The Calgary Flames and Anaheim used the NHL Scouting Combine as the locale where they would meet with Carlyle for their face-to-face interviews.

Carlyle met with Murray and ‘special assignment scout and consultant to the GM’ Dave Nonis (who fired Carlyle in Toronto while GM) for five hours. After an hour off, he met for an additional four hours with the Flames and more specifically, another friendly face – Brian Burke.

Murray has history with Carlyle, but Burke’s could be rivaled. Burke hired Carlyle for his first NHL head coaching gig in Anaheim. They won a Cup together. Burke brought Carlyle on in Toronto. It wasn’t out of the realm of possibility Carlyle could end up in Calgary with an old friend.

However, as Carlyle pointed out, “Brian Burke has a different position now. He’s a president. He’s not a GM and he can make suggestions. I will tell you Brad Treliving is going to make the decision on who the coach of the Calgary Flames is, I don’t know if Brian Burke is going to.

“With Burkie we’ve had a relationship and I’m a little different from a standpoint – I don’t think Brian Burke owes me anything,” said Carlyle. “I was fortunate he hired me for my first opportunity here. We had some success and we won a Cup and we remain friends and nobody will ever take that away.”

After the interviews, Carlyle claimed, “Things kind of took off from there. [The Ducks] got back to me and we started to discuss what the expectations were as far as compensation and all those things that go with contract negotiations … There were a lot of ‘Ifs’ along the way. That’s the way it goes and I understand that.

“I knew yesterday coming in here I had a very, very great chance of getting the job. They weren’t going to bring me here and not present me with something in my mind. We’d had a lot of discussions – not a lot but very pointed discussions on what they were prepared to do. When I flew in I knew there would be something presented for me.”

Everything was made official before Tuesday’s press conference. Murray wouldn’t go into detail on the length of Carlyle’s contract and that news would come out eventually. The head coach joked it was ‘multi-year.’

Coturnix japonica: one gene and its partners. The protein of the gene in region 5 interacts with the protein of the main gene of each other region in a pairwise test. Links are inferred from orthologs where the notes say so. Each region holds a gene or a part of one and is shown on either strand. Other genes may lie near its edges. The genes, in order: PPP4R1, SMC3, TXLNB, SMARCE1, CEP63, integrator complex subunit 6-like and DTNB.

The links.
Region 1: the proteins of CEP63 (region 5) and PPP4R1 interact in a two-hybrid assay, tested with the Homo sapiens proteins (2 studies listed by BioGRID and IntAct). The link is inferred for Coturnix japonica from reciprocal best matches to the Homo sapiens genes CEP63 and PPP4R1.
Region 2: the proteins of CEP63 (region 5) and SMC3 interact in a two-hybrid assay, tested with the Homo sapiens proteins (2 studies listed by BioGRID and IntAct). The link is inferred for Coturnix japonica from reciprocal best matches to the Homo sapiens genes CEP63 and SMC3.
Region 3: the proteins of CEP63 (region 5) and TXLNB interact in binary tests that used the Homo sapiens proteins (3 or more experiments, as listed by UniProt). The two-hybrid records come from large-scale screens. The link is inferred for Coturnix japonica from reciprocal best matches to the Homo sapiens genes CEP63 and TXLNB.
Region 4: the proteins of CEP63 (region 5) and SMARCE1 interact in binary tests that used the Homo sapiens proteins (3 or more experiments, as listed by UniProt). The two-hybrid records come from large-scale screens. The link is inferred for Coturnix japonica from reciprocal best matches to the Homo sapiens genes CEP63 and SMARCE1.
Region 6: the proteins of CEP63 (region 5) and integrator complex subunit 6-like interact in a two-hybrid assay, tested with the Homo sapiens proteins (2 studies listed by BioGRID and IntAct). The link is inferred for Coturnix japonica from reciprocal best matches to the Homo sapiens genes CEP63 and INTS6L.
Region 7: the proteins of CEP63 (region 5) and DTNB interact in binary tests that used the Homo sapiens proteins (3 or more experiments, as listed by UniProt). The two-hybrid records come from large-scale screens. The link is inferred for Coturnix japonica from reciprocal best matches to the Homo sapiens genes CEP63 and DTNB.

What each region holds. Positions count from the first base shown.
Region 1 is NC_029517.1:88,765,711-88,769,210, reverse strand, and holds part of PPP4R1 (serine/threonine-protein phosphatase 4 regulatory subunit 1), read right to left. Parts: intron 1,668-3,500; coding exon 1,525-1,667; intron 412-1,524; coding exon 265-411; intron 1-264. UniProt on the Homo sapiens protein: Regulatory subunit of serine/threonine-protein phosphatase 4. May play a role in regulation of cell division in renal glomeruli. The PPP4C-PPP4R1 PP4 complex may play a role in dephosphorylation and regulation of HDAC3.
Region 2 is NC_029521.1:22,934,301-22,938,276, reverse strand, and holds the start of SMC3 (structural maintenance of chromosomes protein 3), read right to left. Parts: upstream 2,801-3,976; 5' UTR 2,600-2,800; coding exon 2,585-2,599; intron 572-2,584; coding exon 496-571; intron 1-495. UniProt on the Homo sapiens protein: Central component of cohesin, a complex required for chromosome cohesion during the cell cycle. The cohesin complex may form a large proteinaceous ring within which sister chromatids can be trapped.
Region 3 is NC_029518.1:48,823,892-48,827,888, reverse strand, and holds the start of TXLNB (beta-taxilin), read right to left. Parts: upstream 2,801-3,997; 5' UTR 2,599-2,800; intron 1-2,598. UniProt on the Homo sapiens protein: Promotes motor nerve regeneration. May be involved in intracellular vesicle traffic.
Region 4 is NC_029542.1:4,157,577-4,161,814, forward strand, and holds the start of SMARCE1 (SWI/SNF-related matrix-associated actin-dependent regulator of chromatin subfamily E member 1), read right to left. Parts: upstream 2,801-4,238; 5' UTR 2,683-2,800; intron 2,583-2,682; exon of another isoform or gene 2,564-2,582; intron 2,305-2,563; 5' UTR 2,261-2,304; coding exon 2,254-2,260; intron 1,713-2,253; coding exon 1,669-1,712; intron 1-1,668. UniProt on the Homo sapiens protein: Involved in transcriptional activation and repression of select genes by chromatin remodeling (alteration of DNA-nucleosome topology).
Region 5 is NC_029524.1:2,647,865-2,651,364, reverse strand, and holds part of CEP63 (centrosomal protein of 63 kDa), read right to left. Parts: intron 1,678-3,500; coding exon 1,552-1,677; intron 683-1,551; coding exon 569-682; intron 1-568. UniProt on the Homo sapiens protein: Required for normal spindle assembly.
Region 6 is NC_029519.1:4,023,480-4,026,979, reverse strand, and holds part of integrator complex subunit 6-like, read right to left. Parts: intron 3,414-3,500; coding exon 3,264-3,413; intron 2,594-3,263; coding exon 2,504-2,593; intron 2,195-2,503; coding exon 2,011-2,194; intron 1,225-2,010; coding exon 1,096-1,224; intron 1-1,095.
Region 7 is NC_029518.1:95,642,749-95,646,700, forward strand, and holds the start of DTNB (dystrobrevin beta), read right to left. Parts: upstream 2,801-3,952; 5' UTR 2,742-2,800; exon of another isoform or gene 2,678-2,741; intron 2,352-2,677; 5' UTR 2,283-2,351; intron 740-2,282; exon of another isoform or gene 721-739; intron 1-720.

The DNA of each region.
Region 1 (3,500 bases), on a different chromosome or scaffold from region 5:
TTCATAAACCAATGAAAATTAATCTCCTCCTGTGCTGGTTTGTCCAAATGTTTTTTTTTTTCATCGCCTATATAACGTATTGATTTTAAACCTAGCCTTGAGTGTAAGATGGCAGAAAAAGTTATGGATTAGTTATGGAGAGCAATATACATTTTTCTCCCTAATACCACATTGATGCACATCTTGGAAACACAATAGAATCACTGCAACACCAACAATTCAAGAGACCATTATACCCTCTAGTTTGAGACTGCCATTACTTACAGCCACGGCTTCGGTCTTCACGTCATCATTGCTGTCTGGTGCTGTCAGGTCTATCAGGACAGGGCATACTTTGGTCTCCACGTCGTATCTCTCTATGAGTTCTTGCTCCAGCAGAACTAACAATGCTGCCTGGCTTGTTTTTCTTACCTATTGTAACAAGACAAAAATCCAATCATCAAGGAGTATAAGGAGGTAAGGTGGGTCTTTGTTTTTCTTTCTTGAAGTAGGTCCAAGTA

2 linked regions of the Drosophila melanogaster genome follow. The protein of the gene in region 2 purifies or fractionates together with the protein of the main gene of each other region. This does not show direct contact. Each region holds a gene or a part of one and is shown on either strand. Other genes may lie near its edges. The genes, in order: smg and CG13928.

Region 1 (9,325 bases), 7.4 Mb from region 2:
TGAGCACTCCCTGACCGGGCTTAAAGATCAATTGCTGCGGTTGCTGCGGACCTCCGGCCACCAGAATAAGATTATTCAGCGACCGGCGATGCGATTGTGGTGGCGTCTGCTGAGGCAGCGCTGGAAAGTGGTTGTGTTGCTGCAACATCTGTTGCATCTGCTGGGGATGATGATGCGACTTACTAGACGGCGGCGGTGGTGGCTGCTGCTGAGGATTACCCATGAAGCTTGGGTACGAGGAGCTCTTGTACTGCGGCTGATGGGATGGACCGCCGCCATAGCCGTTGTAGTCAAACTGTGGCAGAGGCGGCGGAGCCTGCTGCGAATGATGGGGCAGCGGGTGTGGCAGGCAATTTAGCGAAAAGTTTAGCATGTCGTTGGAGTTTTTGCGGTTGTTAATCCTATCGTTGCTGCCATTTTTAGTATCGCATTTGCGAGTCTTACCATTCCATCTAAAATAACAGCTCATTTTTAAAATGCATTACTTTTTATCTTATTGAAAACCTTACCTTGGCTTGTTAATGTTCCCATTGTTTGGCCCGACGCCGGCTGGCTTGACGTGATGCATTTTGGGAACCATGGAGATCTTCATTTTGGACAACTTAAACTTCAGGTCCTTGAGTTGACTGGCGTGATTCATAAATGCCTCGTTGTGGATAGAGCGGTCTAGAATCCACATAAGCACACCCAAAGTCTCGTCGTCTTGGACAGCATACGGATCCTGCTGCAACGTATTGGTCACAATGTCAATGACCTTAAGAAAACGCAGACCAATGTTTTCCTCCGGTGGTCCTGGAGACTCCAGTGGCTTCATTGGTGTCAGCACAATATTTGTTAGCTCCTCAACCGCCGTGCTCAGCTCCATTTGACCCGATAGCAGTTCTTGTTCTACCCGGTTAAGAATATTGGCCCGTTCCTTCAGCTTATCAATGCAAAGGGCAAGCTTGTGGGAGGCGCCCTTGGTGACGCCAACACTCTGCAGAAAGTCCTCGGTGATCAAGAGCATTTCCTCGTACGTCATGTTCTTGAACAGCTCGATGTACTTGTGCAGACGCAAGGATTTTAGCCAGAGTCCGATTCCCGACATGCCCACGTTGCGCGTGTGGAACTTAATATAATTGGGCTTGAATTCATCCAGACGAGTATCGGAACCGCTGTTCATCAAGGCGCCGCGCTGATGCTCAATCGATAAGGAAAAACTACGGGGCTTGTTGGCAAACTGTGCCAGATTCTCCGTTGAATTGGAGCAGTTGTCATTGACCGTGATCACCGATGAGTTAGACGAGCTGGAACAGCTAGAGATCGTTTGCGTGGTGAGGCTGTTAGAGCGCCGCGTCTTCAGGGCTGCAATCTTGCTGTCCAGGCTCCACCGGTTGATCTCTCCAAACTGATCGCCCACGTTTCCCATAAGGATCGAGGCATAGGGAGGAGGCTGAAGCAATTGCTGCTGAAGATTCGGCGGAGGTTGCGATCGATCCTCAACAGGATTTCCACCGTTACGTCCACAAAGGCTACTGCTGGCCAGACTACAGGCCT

The next step for Carlyle in the immediate future is finalizing his staff.

“I think that’s only going to take a short period of time here, I believe,” said Carlyle. “I would predict there’s not going to be a lot of change. We haven’t really got into the depth of that.”

Under the guidance of assistant coaches Trent Yawney and Paul Maclean the Ducks held the number one power play and number one penalty kill in the NHL this past season. Both men interviewed for the head coach’s job. Carlyle said he’s very ‘comfortable’ with the people the team had in place last year.

Whomever joins Carlyle on the bench will have to understand and accept the mission set forth by the general manager – win now.

In his own Randy Carlyle sort of way, the old-new head coach of the Ducks gets it.

“The largest factor will be [the team’s] commitment to doing what’s necessary; not for the individual but for the team. That’s going to put some pressure on people,” said Carlyle. “That’s going to be front and center from day one. When I leave the podium here today, that’s going to be the message.

“There are going to be some changes in the way things are done, but they’re not going to be drastic. We’ll welcome your input, but your commitment is going to be required. Your role might change and some might change more dramatically than others, but we’re going to do what’s best and we’re going to make every decision it’s going to be what’s best for the Anaheim Ducks to achieve their goal. And our goal is to obviously win the Stanley Cup.”